Chinese consumers to trade up spending on travel over next 5 years

China’s growing middle class is likely to increase spending by 10% and trade up on travel, spas and entertainment over the next five years, as Chinese consumers become better paid and more financially savvy.

Some 55% of Chinese consumers expect a ‘significant’ wage increase over the next five years, according to a new report by consultancy firm McKinsey & Company, prompting higher spending across luxury items such as spas, travel and ‘experiences’ including cinema trips and dining out. ‘We found that consumers are generally becoming more selective about their spending,’ says McKinsey. ‘They are allocating more of their income to lifestyle services and experiences – over half plan to spend more on leisure and entertainment.’


While apparel remains in the top three product categories Chinese consumers will spend on if incomes rise (37%, a 3% rise since 2012), a more significant shift is that consumers would spend considerably more on services such as leisure and entertainment (25%, an 8% rise since 2012), travel (23%, up 9% from 2012), and personal care such as spa visits (13%, up 5% from 2012).


Luxury travel destinations are also on the rise among younger Chinese travellers, who are keen to broaden their horizons; sun-drenched locales such as the Maldives are profiting from a pick-up in Chinese beach holiday bookings, according to McKinsey.


Travel and shopping combined

While travel is the dominant trend driver, shopping remains key and is usually connected when Chinese make travel plans.  More than 70 million Chinese travelled overseas in 2015, taking an average of 1.5 trips. Among these travellers, some 80% made overseas purchases, and nearly 30% base their travel destination choices on shopping opportunities. Around half of their watch and handbag purchases are made overseas, while apparel and cosmetics are the most frequent transactions.


Trading up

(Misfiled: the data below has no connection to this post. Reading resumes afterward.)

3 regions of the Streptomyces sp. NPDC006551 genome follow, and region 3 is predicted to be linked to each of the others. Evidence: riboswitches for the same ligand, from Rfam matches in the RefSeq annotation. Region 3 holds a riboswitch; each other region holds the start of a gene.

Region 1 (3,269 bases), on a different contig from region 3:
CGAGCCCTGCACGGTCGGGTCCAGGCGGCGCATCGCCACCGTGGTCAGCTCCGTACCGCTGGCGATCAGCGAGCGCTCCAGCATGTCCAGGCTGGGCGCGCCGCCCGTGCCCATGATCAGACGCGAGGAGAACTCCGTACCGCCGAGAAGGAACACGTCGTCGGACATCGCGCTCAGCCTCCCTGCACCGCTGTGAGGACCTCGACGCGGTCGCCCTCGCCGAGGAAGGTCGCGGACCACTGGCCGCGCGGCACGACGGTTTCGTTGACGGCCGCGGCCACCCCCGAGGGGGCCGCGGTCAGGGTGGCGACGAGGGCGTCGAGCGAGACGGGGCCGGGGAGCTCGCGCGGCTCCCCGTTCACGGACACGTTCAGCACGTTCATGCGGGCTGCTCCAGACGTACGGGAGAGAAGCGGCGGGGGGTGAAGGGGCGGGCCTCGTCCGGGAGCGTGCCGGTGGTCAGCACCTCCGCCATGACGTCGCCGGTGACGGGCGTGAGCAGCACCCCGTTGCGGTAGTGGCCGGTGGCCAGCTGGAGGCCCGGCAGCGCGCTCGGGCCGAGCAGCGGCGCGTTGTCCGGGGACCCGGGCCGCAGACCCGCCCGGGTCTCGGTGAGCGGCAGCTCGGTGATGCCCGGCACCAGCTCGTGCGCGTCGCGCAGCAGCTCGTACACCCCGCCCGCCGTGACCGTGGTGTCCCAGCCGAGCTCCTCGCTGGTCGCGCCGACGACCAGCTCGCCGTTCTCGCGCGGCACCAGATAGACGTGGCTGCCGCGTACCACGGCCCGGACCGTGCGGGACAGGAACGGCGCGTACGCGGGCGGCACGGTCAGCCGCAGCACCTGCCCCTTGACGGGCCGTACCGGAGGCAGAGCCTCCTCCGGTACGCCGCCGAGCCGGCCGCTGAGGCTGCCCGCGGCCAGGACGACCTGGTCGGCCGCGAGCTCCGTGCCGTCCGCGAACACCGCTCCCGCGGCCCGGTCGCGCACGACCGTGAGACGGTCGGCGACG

As their incomes rise, so too do their brand tastes. ‘We found that 50% now seek the best and most expensive offering, a significant increase over previous years,’ says McKinsey. This growth in the premium segment is outpacing the mass-market and value sectors and it’s good news for foreign brands, which still hold a leadership position in Chinese consumers’ perceptions of the premium market.


Loyal to brands

Loyalty to favoured brands is also on the rise. The number of consumers willing to switch to a brand outside their ‘shortlist’ dropped sharply. In the apparel category, consumers who are willing to consider a brand they hadn’t before dropped from just under 40% in 2011 to just under 30% in 2015. For personal care products, the proportion of consumers who would only consider brands on their shortlist rose to 83% in 2015, an increase of 11% from 2011.


Global Blue takeouts:

• The McKinsey report highlights how the shift away from product-related spending to more experientially based purchasing patterns indicates that the modern Chinese consumer is financially and brand savvy, and prefers to keep an eye on savings, or spend on meaningful purchases.

• Travel and shopping remain connected and are increasingly a primary driver for destination choice; trips are planned around brand preferences.

• Chinese consumers are becoming more brand loyal; in many cases they indicate loyalty to specific brands.

• They are eager to trade up to premium products from mass-market.